Dubbed the "tampon tax", the levy is the result of EU regulations which mean women's sanitary products are subject to 5 percent VAT - despite being viewed by many as a basic necessity.
The Yorkshire MP Paul Sherriff has been a key figure in the campaign to scrap the tax, and has pressed Mr Davis to explain whether any progress has been made in talks with the EU since it agreed to extend 0 percent VAT rates last year.
Mr Davis admitted the tax is yet to be reduced, but hinted the issue will be a priority "the moment" the UK completes its exit from the trading bloc.
Critics of the levy have described it as "unfair", arguing that products like tampons and sanitary pads are "not a luxury" and should enjoy the same exemptions as food and medicine.
Last year, the then Chancellor George Osborne announced plans to scrap the tax, but was restricted by EU rules that prevent the UK from applying a VAT rate any lower than 5 percent.
EU leaders subsequently agreed to look at options to extend zero rates, and in the meantime the Government has committed to channeling all funds raised by the tax into women's charities.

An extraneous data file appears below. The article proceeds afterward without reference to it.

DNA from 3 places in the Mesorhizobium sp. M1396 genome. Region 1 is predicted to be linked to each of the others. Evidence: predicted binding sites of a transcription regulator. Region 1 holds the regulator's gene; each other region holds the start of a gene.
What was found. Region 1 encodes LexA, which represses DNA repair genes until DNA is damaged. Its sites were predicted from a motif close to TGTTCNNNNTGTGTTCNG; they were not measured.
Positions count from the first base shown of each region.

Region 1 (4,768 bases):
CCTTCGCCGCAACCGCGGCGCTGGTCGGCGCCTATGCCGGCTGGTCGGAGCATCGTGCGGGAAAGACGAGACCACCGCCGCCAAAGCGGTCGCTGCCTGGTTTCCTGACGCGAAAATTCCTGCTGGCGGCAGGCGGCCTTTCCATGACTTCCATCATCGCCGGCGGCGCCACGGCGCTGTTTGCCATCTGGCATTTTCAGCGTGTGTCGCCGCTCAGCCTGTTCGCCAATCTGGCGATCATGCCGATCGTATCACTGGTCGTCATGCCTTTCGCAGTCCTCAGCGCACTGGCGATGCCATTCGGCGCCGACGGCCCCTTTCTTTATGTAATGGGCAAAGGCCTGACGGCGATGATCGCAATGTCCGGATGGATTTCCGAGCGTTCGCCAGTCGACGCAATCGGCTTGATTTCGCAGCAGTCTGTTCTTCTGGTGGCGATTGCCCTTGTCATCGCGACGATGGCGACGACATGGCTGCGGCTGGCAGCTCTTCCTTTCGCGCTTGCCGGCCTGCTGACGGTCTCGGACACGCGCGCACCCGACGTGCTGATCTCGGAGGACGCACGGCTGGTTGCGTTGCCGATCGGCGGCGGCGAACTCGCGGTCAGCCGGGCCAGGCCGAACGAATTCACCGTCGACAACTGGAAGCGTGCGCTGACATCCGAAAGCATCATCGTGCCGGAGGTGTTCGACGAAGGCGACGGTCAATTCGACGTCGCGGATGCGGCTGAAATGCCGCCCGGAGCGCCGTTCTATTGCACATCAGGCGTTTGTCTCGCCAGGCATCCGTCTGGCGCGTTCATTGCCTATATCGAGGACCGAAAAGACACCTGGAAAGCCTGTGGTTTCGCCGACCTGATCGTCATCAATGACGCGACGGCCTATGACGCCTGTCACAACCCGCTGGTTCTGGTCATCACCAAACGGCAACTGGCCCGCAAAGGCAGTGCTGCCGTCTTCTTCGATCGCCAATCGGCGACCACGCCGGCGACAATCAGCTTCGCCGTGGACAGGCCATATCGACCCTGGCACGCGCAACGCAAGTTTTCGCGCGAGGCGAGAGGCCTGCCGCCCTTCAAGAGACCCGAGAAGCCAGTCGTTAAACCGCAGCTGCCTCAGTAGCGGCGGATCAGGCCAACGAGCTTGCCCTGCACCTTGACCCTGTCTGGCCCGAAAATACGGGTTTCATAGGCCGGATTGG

In yesterday's Budget, Chancellor Philip Hammond confirmed that the tampon tax has generated £12 million in revenue to allocate over the coming year.
However, Ms Sherriff has used an opportunity to quiz Brexit ministers in the Commons to ask what action is being taken at a European level to move ahead with tax reforms.
"Given that yesterday was international women's day, can the secretary of state tell us whether his discussions in Europe have brought us any closer to finally seeing an end to the tampton tax?" she asked.
Mr Davis acknowledged that "we haven't seen an end to the tampon tax yet", but added: "The moment we leave I'm sure its one of the first things I'm going to have on the agenda for talking to the Chancellor.
He also urged the Dewsbury MP to "bear in mind what we're doing with the tampon tax - we are using it for all sorts of incredibly important causes".
"We will continue with that until the moment that we can repeal it," he said.